The maxiumum speed you can burn at is determined by many factors:
- Your writer (duh )
- Your PC (combination of CPU power and memory)
- The source of the information you want to burn (CD-ROM or hard drive)
- Other programs you run while trying to burn
You can never burn faster than what your writer supports (unless you somehow can magically patch it and overclock your writer (for some HP writers this was possible)), though stating the obvious on this one, some people misinterpret the numbers on the box and expect to write at 40 speed (yes, it actually happens)
Your PC has to meet certain system requirements in order to run the programs needed to write your own CD. A fast CPU and lots of memory provides you with a lot of power to ensure a high data transfer rate, but is no guarantee that it will burn successfully at all times. Slower PCs are not able to handle the data as fast as they should and will create a bottleneck. (a chain is as strong as its weakest link, the water can only flow as fast as it can flow through it's smallest point)
If you want to copy an audio CD, you have to take into account that not all CD-ROM (or DVD-ROM for that matter) are as capable for Digital Audio Extraction as most readers and this might slow down the process of data flow to your writer. A writer can only burn as fast as it receives the data that needs to be burnt on the CDR. Simple data (regular CD-ROM) has a higher transfer rate and almost never causes a problem in itself when you have a 40+ speed CD-ROM player (copy protection schemes excepted).
A Hard disk has a higher transfer rate than any CD-ROM, thus the chance of failure when you want to burn data from your hard drive onto a CDR is smaller than when you want to burn data directly from another CD-ROM.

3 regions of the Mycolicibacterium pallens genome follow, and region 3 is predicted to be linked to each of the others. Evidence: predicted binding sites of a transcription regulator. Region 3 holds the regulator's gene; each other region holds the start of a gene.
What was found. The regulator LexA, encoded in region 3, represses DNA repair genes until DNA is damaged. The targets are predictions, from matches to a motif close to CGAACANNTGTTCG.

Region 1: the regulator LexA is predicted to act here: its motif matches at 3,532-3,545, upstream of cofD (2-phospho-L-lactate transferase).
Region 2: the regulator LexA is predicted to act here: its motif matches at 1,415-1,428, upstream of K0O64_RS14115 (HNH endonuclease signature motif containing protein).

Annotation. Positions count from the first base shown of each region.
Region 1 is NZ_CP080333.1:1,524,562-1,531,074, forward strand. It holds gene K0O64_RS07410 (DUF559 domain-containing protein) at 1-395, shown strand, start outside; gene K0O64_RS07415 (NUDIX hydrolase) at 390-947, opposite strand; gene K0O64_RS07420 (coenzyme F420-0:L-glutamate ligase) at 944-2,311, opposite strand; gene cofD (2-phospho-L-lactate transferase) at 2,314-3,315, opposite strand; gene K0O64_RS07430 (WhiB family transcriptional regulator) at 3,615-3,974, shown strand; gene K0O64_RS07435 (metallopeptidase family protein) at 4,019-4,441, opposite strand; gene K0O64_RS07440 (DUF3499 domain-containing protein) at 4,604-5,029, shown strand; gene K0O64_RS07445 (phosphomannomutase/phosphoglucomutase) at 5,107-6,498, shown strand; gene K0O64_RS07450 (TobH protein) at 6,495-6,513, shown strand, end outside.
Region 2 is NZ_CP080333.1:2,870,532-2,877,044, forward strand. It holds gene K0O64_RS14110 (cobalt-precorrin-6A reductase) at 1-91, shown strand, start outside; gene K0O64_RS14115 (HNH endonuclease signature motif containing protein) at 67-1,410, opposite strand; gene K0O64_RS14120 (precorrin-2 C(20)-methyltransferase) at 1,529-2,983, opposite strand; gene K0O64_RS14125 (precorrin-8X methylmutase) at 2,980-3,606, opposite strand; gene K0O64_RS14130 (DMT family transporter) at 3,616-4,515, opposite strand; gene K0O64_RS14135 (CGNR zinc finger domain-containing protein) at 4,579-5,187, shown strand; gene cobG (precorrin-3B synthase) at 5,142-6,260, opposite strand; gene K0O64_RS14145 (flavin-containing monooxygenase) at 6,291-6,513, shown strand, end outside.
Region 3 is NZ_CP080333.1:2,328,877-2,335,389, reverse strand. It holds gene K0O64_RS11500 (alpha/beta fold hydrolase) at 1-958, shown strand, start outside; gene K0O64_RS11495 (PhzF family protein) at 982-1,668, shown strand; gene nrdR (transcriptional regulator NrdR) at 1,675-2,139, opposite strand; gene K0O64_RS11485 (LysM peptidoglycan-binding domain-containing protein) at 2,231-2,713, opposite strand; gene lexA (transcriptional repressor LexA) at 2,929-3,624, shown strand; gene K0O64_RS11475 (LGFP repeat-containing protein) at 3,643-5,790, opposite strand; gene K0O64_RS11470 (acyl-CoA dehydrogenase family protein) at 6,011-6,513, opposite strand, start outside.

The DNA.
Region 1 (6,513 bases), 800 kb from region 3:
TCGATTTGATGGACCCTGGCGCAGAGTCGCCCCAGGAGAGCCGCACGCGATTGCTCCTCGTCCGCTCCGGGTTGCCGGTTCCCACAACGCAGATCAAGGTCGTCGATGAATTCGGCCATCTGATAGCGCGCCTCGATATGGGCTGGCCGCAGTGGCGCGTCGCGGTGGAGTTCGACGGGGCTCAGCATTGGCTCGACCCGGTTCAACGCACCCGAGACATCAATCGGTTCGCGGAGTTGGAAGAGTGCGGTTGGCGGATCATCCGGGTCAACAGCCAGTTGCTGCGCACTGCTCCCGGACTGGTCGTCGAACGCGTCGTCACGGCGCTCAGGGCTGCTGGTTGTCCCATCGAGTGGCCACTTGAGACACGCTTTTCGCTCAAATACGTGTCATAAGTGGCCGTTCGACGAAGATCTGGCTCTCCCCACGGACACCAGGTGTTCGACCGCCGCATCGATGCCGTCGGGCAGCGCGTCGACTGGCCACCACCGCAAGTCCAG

Other programs you are running consume CPU power and memory as well. When other programs consume too much CPU/Memory power, it will get in the way of data transfer to your writer and thus creating a buffer underrun (where the writer receives no more data to be written, if it would continue when it had enough data in its buffer again, the error created would be to big for any reader to deal with and so the program ejects the CDR (named: coaster); Buffer underrun technology is accurate enough to continue where it left off and leaving such a small error almost all readers can overlook this using normal error correction).
This has become a long story and I hope it is clear. It will help to compare the data that goes to your writer as water in a river and the writer as a power plant that needs the water to run. There are many points where the water can stall and then prevent the power plant to supply electricity.
What I can tell you is this, a 12 speed writer won't do you any good in a 486 with 32MB memory. You need at least a Pentium with MMX technology (166MMX or up) or compatible to be able to burn properly, I would even advise a Pentium II with 64 MB of memory at least before you even try to burn at a higher speed than 4x